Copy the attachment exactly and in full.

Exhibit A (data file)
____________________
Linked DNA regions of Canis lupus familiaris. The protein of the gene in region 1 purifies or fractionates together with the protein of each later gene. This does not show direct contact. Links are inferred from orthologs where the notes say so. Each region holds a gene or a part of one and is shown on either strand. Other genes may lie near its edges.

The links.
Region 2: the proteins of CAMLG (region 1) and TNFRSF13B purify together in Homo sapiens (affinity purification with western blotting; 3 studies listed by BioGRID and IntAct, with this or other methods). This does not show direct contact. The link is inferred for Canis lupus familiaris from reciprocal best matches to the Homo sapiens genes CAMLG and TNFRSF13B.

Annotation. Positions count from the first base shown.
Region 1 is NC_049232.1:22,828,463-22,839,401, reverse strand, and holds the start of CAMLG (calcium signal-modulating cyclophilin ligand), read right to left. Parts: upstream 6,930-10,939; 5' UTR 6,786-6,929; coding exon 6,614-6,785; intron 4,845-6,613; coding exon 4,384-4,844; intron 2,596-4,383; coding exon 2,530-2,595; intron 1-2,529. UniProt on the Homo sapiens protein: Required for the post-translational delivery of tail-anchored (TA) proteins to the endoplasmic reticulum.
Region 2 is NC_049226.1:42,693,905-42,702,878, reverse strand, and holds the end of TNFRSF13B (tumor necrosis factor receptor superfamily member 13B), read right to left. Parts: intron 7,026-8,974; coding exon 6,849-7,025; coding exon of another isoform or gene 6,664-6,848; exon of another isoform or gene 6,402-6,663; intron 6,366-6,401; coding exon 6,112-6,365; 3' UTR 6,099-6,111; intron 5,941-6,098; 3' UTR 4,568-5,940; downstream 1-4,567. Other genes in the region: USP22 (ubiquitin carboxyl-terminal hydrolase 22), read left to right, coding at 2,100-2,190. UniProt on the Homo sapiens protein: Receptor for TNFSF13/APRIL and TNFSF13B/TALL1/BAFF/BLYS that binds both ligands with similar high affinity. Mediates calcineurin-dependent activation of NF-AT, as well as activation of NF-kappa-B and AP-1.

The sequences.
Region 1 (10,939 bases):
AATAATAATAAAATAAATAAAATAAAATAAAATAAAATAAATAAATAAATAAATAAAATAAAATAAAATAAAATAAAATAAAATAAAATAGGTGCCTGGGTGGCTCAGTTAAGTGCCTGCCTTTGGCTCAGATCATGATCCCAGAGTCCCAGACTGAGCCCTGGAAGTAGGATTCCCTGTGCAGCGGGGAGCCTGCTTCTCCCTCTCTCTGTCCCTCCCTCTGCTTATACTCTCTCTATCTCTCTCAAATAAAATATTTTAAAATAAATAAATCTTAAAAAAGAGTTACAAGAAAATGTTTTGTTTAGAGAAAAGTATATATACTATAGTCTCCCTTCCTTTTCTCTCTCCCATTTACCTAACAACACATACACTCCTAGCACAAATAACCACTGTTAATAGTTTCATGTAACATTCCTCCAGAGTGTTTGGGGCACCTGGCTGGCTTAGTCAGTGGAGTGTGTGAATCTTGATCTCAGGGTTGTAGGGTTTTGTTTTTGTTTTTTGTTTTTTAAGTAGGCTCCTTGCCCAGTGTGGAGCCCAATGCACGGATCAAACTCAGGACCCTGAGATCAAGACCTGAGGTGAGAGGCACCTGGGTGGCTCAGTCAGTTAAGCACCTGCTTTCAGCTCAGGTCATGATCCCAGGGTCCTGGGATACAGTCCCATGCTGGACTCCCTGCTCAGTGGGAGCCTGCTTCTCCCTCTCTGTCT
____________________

Linked DNA regions of Canis lupus familiaris. The protein of the gene in region 1 purifies or fractionates together with the protein of each later gene. This does not show direct contact. Links are inferred from orthologs where the notes say so. Each region holds a gene or a part of one and is shown on either strand. Other genes may lie near its edges.

The links.
Region 2: the proteins of CAMLG (region 1) and TNFRSF13B purify together in Homo sapiens (affinity purification with western blotting; 3 studies listed by BioGRID and IntAct, with this or other methods). This does not show direct contact. The link is inferred for Canis lupus familiaris from reciprocal best matches to the Homo sapiens genes CAMLG and TNFRSF13B.

Annotation. Positions count from the first base shown.
Region 1 is NC_049232.1:22,828,463-22,839,401, reverse strand, and holds the start of CAMLG (calcium signal-modulating cyclophilin ligand), read right to left. Parts: upstream 6,930-10,939; 5' UTR 6,786-6,929; coding exon 6,614-6,785; intron 4,845-6,613; coding exon 4,384-4,844; intron 2,596-4,383; coding exon 2,530-2,595; intron 1-2,529. UniProt on the Homo sapiens protein: Required for the post-translational delivery of tail-anchored (TA) proteins to the endoplasmic reticulum.
Region 2 is NC_049226.1:42,693,905-42,702,878, reverse strand, and holds the end of TNFRSF13B (tumor necrosis factor receptor superfamily member 13B), read right to left. Parts: intron 7,026-8,974; coding exon 6,849-7,025; coding exon of another isoform or gene 6,664-6,848; exon of another isoform or gene 6,402-6,663; intron 6,366-6,401; coding exon 6,112-6,365; 3' UTR 6,099-6,111; intron 5,941-6,098; 3' UTR 4,568-5,940; downstream 1-4,567. Other genes in the region: USP22 (ubiquitin carboxyl-terminal hydrolase 22), read left to right, coding at 2,100-2,190. UniProt on the Homo sapiens protein: Receptor for TNFSF13/APRIL and TNFSF13B/TALL1/BAFF/BLYS that binds both ligands with similar high affinity. Mediates calcineurin-dependent activation of NF-AT, as well as activation of NF-kappa-B and AP-1.

The sequences.
Region 1 (10,939 bases):
AATAATAATAAAATAAATAAAATAAAATAAAATAAAATAAATAAATAAATAAATAAAATAAAATAAAATAAAATAAAATAAAATAAAATAGGTGCCTGGGTGGCTCAGTTAAGTGCCTGCCTTTGGCTCAGATCATGATCCCAGAGTCCCAGACTGAGCCCTGGAAGTAGGATTCCCTGTGCAGCGGGGAGCCTGCTTCTCCCTCTCTCTGTCCCTCCCTCTGCTTATACTCTCTCTATCTCTCTCAAATAAAATATTTTAAAATAAATAAATCTTAAAAAAGAGTTACAAGAAAATGTTTTGTTTAGAGAAAAGTATATATACTATAGTCTCCCTTCCTTTTCTCTCTCCCATTTACCTAACAACACATACACTCCTAGCACAAATAACCACTGTTAATAGTTTCATGTAACATTCCTCCAGAGTGTTTGGGGCACCTGGCTGGCTTAGTCAGTGGAGTGTGTGAATCTTGATCTCAGGGTTGTAGGGTTTTGTTTTTGTTTTTTGTTTTTTAAGTAGGCTCCTTGCCCAGTGTGGAGCCCAATGCACGGATCAAACTCAGGACCCTGAGATCAAGACCTGAGGTGAGAGGCACCTGGGTGGCTCAGTCAGTTAAGCACCTGCTTTCAGCTCAGGTCATGATCCCAGGGTCCTGGGATACAGTCCCATGCTGGACTCCCTGCTCAGTGGGAGCCTGCTTCTCCCTCTCTGTCT